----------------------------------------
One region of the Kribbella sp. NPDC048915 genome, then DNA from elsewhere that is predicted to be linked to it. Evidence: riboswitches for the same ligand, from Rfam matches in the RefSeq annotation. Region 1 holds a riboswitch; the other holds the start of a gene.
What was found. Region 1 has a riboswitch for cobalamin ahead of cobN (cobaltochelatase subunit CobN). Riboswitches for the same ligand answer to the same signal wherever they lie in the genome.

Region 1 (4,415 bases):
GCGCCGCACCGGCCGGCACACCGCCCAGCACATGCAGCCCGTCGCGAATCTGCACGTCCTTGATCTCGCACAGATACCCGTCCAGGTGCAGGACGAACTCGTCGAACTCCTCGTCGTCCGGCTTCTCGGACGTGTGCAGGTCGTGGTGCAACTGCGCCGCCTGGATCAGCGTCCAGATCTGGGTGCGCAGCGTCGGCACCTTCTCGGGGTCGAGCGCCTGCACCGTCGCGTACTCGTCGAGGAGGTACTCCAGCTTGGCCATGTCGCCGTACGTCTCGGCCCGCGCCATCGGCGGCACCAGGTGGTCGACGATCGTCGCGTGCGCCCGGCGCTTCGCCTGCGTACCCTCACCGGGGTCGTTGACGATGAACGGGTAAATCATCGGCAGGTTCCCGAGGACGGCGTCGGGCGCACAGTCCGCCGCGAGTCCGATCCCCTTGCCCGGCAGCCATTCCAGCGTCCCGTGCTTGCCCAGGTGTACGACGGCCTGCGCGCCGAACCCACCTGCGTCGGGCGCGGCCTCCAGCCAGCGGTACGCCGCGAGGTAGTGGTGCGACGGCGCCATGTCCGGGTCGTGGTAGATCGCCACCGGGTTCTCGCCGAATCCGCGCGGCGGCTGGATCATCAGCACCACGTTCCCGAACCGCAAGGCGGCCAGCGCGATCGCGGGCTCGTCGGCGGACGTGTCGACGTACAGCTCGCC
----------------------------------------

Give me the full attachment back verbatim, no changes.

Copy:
One region of the Kribbella sp. NPDC048915 genome, then DNA from elsewhere that is predicted to be linked to it. Evidence: riboswitches for the same ligand, from Rfam matches in the RefSeq annotation. Region 1 holds a riboswitch; the other holds the start of a gene.
What was found. Region 1 has a riboswitch for cobalamin ahead of cobN (cobaltochelatase subunit CobN). Riboswitches for the same ligand answer to the same signal wherever they lie in the genome.

Region 1 (4,415 bases):
GCGCCGCACCGGCCGGCACACCGCCCAGCACATGCAGCCCGTCGCGAATCTGCACGTCCTTGATCTCGCACAGATACCCGTCCAGGTGCAGGACGAACTCGTCGAACTCCTCGTCGTCCGGCTTCTCGGACGTGTGCAGGTCGTGGTGCAACTGCGCCGCCTGGATCAGCGTCCAGATCTGGGTGCGCAGCGTCGGCACCTTCTCGGGGTCGAGCGCCTGCACCGTCGCGTACTCGTCGAGGAGGTACTCCAGCTTGGCCATGTCGCCGTACGTCTCGGCCCGCGCCATCGGCGGCACCAGGTGGTCGACGATCGTCGCGTGCGCCCGGCGCTTCGCCTGCGTACCCTCACCGGGGTCGTTGACGATGAACGGGTAAATCATCGGCAGGTTCCCGAGGACGGCGTCGGGCGCACAGTCCGCCGCGAGTCCGATCCCCTTGCCCGGCAGCCATTCCAGCGTCCCGTGCTTGCCCAGGTGTACGACGGCCTGCGCGCCGAACCCACCTGCGTCGGGCGCGGCCTCCAGCCAGCGGTACGCCGCGAGGTAGTGGTGCGACGGCGCCATGTCCGGGTCGTGGTAGATCGCCACCGGGTTCTCGCCGAATCCGCGCGGCGGCTGGATCATCAGCACCACGTTCCCGAACCGCAAGGCGGCCAGCGCGATCGCGGGCTCGTCGGCGGACGTGTCGACGTACAGCTCGCC